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In the early years of the war, Roosevelt consciously pursued a conversion program to bring industry to a wartime footing. Linen factories began making camouflage netting, baby carriages became food carts for field hospitals. Lipstick cases became bomb cases, beer cans became hand grenades, machines became automatic pistols, and vacuum cleaners became parts of gas masks. There was planning behind these changes; someone had to see the similarity between lipstick cases and cartridges. While FDR delayed the transition of major consumer industries such as autos for as long as possible, there was a clear and deliberate plan. After the war, the transition to civilian industry, largely accomplished after FDR's death in April 1945, was more abrupt. But it was not without a degree of planning.

The Cold War served as an economic stimulus in the same way that World War II did in the early 1940s. But the Cold War is over, and not one iota of conversion policy remains. And one of the dominant lessons of World War II is that unless there is a conversion or reconversion plan, people are subject to the whims of the free market.

Wartime conversions have not been without their difficulties, but most of them have resulted from too little planning, not too much. In 1942, after a delay, the government finally had to force the automobile industry to convert its factories to make airplanes. Four hundred thousand autoworkers were thrown onto the streets before this change could occur. All car dealers and salesmen were suddenly out of a job. Eleanor Roosevelt had a falling out with General Motors Chairman William Knudsen because a year earlier he was unwilling to agree to a plan. What she finally made it work was the realization that there had to be a plan, that the government was behind the plan, and that the plan had public support. In 1992, despite all the rumors, there is no collective effort to plan for the aftermath of the Cold War.

World War II produced remarkable social achievements. In the factories during the war, attempts to boost morale, such as holding more softball games and building additional canteens and gyms, also fostered a sense of community. The logic of mobilization produced a logic of social progress.

In particular, Eleanor Roosevelt successfully argued that a fully productive workforce requires the talents of all, blacks and women alike; and if women go to work in factories, their children need childcare. She showed that absenteeism was high in factories because concerned women returned home to care for their children. She had restaurants prepare hot meals so women could take home hot dinners. As a result of these measures, productivity rates skyrocketed.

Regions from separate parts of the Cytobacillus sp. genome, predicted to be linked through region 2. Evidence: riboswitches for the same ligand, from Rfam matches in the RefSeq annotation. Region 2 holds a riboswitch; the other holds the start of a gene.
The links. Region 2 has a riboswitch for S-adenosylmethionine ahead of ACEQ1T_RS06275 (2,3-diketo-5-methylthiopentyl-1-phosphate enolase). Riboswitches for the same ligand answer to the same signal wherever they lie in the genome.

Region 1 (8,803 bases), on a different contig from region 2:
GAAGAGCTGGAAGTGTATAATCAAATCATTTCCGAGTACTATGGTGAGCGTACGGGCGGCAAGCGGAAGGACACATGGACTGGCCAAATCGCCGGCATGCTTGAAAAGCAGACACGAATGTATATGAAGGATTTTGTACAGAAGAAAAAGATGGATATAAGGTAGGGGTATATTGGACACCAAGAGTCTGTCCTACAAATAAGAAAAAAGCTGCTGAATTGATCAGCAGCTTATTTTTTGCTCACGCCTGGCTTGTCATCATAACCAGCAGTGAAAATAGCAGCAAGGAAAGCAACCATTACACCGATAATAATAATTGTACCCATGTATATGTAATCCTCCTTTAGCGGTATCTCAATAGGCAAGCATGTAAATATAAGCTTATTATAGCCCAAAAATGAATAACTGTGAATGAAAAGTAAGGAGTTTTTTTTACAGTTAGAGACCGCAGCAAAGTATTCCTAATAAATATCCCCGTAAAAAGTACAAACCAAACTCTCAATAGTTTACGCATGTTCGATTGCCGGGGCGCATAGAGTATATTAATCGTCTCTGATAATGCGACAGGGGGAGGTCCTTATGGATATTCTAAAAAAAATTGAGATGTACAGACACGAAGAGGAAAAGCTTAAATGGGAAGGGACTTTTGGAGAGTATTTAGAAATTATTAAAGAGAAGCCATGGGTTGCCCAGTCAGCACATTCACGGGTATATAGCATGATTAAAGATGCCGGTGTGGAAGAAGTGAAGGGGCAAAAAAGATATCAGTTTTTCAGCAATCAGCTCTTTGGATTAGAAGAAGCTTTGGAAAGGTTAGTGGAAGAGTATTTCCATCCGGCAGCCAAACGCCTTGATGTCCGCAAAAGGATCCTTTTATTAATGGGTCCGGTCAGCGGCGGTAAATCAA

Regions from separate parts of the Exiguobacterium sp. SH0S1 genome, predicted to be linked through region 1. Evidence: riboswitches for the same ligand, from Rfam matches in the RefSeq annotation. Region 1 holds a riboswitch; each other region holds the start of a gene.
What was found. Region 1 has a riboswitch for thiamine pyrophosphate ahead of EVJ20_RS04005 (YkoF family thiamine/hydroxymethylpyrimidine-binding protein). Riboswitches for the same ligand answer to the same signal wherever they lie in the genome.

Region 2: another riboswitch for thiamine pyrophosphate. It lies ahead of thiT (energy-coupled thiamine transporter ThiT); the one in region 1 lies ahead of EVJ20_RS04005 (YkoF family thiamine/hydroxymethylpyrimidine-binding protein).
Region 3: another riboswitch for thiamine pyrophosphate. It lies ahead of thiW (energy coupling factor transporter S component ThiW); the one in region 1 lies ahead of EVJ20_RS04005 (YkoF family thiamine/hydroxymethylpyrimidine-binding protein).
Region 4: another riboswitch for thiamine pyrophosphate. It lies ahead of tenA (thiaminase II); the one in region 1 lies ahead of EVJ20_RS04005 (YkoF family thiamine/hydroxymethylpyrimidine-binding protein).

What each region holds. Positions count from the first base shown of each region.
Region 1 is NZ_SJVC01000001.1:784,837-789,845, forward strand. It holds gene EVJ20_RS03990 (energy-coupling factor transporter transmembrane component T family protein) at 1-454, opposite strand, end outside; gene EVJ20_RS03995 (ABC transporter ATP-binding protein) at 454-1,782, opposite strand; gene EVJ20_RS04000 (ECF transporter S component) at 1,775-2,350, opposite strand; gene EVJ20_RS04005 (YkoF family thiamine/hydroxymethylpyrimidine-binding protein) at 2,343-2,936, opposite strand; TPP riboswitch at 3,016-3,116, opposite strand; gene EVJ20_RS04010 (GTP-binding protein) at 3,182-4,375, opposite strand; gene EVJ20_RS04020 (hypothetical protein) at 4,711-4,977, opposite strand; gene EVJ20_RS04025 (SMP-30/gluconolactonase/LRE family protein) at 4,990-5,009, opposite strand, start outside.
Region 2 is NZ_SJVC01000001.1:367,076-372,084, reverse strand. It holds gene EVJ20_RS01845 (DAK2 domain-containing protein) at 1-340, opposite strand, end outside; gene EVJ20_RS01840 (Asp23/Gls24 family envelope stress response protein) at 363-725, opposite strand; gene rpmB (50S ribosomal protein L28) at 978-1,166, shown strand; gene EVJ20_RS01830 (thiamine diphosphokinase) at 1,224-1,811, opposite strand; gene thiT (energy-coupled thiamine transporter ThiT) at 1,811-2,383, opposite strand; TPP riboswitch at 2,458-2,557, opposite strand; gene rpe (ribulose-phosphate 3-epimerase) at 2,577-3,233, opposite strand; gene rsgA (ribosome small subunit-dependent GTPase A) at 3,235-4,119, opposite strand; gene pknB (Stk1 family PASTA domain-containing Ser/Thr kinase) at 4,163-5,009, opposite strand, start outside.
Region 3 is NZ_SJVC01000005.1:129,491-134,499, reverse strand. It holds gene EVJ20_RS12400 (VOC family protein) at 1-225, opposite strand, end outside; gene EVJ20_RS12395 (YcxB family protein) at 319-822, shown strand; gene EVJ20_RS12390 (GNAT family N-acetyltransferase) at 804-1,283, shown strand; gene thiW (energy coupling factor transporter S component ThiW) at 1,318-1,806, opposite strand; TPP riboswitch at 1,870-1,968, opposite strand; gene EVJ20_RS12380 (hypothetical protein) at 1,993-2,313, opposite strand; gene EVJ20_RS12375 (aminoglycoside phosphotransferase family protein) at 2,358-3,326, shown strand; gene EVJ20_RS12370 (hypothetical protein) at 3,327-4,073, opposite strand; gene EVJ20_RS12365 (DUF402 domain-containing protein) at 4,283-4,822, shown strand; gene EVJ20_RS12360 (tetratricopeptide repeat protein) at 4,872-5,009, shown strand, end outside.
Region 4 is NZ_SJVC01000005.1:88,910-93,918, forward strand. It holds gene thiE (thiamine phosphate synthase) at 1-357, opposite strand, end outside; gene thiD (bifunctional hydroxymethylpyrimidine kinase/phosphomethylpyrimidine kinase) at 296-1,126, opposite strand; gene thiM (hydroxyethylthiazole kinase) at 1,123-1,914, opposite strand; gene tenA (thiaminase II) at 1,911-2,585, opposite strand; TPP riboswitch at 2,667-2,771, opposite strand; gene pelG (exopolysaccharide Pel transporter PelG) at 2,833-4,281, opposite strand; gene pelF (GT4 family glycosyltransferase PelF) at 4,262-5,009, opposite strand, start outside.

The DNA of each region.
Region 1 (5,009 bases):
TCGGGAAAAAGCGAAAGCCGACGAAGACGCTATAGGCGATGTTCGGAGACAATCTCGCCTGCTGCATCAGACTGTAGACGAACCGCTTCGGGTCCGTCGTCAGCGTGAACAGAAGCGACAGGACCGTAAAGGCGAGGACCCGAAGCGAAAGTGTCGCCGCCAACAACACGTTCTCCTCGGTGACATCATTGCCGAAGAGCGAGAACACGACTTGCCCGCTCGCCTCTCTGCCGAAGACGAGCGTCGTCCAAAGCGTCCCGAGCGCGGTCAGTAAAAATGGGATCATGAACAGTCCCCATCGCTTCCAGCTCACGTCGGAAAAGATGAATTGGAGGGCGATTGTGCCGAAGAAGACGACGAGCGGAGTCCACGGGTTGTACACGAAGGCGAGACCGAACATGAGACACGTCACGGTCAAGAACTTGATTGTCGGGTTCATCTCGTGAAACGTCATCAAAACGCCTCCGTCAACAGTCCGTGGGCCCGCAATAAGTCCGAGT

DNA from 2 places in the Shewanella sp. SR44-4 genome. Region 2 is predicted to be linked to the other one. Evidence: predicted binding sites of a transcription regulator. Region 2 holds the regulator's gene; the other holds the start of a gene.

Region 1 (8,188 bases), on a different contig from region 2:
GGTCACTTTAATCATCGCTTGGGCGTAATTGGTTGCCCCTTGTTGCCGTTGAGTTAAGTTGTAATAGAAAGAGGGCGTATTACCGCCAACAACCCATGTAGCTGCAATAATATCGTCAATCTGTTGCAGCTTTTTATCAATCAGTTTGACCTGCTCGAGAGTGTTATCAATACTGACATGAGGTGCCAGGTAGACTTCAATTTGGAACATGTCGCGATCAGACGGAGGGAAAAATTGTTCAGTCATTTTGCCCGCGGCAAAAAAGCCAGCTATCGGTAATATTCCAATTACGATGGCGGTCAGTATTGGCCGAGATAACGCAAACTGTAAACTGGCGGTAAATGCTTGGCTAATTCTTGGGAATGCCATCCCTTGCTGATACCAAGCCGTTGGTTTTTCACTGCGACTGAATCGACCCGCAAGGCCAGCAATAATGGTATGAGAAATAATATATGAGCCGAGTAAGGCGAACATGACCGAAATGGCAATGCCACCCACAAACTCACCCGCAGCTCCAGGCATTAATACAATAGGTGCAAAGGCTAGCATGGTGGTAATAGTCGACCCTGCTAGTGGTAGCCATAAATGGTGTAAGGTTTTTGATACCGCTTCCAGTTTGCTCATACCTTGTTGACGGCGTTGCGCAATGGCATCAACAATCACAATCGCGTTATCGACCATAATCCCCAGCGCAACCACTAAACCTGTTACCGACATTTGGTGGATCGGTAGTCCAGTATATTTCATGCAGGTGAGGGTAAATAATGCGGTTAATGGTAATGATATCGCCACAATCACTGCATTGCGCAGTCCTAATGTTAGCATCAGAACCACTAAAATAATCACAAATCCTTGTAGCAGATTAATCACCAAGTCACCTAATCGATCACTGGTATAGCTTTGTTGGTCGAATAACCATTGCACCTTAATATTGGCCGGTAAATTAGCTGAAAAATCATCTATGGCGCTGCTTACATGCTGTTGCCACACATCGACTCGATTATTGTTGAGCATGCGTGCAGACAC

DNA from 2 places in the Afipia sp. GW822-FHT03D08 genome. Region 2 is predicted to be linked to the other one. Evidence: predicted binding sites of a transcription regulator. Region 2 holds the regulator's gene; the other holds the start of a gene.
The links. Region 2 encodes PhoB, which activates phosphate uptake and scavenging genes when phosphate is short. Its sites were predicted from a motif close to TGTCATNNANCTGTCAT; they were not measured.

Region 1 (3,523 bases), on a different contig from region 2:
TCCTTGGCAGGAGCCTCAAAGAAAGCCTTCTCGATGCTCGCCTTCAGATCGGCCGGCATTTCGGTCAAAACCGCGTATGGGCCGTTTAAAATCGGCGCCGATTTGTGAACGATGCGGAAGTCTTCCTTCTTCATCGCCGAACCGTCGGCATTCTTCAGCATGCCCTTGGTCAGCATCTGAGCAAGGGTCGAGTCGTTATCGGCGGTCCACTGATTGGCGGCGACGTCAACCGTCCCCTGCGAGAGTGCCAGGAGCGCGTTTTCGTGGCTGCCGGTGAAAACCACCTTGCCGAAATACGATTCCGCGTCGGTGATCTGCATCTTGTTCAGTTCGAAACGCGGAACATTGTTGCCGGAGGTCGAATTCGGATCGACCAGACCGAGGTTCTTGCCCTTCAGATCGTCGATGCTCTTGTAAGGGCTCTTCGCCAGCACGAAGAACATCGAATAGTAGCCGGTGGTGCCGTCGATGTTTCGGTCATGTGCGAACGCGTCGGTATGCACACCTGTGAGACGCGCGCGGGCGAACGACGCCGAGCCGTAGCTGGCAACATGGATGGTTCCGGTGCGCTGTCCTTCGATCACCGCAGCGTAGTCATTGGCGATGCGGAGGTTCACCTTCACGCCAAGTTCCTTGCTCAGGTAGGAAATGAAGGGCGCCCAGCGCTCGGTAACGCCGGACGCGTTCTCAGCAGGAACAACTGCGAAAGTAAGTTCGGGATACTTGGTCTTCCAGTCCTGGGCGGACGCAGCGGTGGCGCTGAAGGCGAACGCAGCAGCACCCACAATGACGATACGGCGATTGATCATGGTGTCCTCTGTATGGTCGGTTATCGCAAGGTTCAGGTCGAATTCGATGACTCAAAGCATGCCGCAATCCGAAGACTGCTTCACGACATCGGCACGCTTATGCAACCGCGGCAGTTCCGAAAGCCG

When Henry Kaiser built his big shipyard in California, the government paid for 24-hour day care. It was a state-of-the-art facility with the best kindergarten teachers because it was considered a pioneer test of early childhood education. Workers from any shift could bring their children. If they worked at night, they could put their children to sleep. Working the day shift gave the children an education they never had before. Children, especially those from lower-class families, have made great progress. But when the war ended, all the centers were closed. The teachers were fired the day after the Hiroshima bombing.

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The war ended longstanding opposition to women working outside the home. In fact, in the 1930s, due to a lack of jobs, many states enacted laws that prohibited married women from working if their husbands had jobs. In the Kelsey-Hayes strike of 1941, the United Auto Workers went on strike against hiring women for men's jobs, fearing it would lower the pay scale. Finally, when women were needed to fill vacancies, the UAW understood that the answer was obviously equal pay for equal work. Unfortunately, that momentum also evaporated with the end of full employment at the end of the war.

The various facets of the war economy worked hand in hand. The war was financed by a combination of taxes and loans, but FDR's control over interest rates guaranteed by the Federal Reserve would remain low. Wage and price controls and rationing ensured that full employment and scarcity did not lead to inflation and panic buying. Public investment provided the capital the factories needed. An economic understanding of the workers ensured that there would be no disruptive strikes. It was all in one piece. The government has been a source of full employment, macroeconomic recovery, technological advancement, worker education, reindustrialization, and a host of secondary social advances.

Can we achieve the same benefits today without war? In retrospect, the war economy seems like it was all carefully planned and somehow unavoidable. But of course Roosevelt was the great improviser. Some of what happened during the war has no equivalent in peacetime, the rationing, the ten million men in uniform. But a lot of it happens. For example, we could have much more public investment in technology, infrastructure and education. We don't want or need wage and price controls, but to achieve the same containment we certainly could have what economists call an incomes policy that links wages to real productivity gains. We could have excess taxes on profits. And if in 1942 they had childcare facilities in war production factories, we certainly can today. With industry starved for capital and the banking system reeling, a new Reconstruction Finance Corporation would also make sense.